I love this idea – a school so engaging that the community wants to be a part of it. By opening our doors and sharing the great work of our students, it can become a reality.

Thanks so much to everyone who participated in this week’s #slowchated discussion of authentic audience. I’m excited to use what I’ve learned from this week’s chat in my classroom.
Cross posted at Teacher With Tuba Blog.

Week 8 #slowchatED Reflection: Teacher Leadership

Jumping off of Eric Demore‘s week 7 topic, curiosity, week 8 was borne out of my inquisitive spirit. I am oddly fascinated with teacher leadership.  Two of my favorite teachers in elementary school were principals by the time I graduated high school, and two of my favorite high school teachers become principals by the time I graduated college. Meanwhile, in the district where I’ve taught, the opposite was apparently happening: as a new teacher, I was regaled with what I can only call horror stories from past students of some of the leaders in my county. I’ve worked long enough to have my own horror stories even. I have worked with amazing teachers who are legally qualified to be administrators but shudder at the thought of leaving the classroom.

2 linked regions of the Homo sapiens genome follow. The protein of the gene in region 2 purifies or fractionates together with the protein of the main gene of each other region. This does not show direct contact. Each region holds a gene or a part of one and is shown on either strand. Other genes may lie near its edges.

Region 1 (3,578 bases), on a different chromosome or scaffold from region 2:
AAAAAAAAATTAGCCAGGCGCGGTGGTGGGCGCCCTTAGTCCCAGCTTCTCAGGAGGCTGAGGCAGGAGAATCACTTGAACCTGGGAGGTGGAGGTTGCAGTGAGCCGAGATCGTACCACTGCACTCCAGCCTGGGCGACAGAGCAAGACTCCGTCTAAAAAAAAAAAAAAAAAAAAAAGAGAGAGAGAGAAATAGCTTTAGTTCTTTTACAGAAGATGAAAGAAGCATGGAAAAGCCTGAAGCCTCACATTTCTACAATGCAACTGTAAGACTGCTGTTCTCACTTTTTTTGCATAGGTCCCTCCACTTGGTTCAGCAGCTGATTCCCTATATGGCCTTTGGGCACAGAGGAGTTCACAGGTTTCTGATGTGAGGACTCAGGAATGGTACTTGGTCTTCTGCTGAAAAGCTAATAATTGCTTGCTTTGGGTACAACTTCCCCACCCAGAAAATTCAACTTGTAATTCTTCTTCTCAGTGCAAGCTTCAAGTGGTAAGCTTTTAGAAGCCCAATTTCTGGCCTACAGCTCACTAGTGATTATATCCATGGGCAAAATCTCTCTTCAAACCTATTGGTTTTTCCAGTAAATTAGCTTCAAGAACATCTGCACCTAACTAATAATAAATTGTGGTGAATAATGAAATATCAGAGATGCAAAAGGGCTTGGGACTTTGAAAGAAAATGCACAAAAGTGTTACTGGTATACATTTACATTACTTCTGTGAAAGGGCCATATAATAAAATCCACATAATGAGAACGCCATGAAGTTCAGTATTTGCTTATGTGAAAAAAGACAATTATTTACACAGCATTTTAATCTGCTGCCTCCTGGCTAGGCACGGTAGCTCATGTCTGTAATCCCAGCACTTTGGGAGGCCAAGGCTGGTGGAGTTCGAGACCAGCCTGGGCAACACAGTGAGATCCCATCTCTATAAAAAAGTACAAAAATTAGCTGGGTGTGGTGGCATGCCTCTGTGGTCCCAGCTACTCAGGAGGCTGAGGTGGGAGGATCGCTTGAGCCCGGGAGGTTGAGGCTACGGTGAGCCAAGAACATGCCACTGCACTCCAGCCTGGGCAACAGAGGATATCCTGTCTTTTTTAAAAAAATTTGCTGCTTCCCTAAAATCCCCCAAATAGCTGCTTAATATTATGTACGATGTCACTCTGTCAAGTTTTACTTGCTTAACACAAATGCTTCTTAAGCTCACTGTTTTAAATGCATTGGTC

Let’s just say I have a bunch of questions about teacher leadership, okay?

I promise question one wasn’t intended to be a modified typical edchat beginning – you know, the kind explicitly listed in David Theriault’s Things That Suck about Twitter Chats:

No, it had a purpose. I wanted to know a few things: how do we describe our leadership roles? Are we a list of titles? Do men and women describe their roles differently? Do teachers recognize teaching as a leadership role itself? How many synonyms do we have for the same job? Obviously if I asked any of those questions first, I would’ve gotten conscious answers. I wanted to just get your answers and make some observations for myself.